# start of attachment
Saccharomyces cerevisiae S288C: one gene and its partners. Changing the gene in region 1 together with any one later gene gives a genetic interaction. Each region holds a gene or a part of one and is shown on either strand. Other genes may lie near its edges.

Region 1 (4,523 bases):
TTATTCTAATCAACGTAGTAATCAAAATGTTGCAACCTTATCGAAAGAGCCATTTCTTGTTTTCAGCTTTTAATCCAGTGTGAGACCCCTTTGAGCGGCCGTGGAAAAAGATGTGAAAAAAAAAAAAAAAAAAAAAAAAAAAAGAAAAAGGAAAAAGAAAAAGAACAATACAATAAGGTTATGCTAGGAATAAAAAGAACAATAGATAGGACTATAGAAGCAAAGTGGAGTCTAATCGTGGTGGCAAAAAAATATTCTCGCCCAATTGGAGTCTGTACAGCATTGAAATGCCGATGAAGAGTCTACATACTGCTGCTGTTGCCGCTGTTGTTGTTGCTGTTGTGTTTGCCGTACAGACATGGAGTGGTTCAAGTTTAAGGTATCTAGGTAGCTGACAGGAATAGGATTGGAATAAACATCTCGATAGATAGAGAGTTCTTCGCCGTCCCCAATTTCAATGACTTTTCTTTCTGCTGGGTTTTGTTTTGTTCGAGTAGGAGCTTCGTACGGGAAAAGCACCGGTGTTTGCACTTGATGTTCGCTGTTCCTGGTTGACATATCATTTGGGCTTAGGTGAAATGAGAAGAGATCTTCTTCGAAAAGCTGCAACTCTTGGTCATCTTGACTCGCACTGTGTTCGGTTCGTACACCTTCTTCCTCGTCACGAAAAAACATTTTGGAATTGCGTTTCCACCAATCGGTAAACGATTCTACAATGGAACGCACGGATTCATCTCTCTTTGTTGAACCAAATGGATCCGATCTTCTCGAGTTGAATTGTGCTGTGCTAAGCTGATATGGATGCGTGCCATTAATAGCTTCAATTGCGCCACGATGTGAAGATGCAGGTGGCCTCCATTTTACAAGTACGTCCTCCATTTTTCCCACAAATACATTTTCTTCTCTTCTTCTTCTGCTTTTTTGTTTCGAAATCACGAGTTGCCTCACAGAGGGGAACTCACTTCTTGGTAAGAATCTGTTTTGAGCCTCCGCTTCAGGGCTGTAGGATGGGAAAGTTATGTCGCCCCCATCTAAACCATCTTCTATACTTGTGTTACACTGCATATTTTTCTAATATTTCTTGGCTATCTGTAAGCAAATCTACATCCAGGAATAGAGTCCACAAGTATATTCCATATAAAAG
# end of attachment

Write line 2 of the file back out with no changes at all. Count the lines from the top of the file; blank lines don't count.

Region 1 (4,523 bases):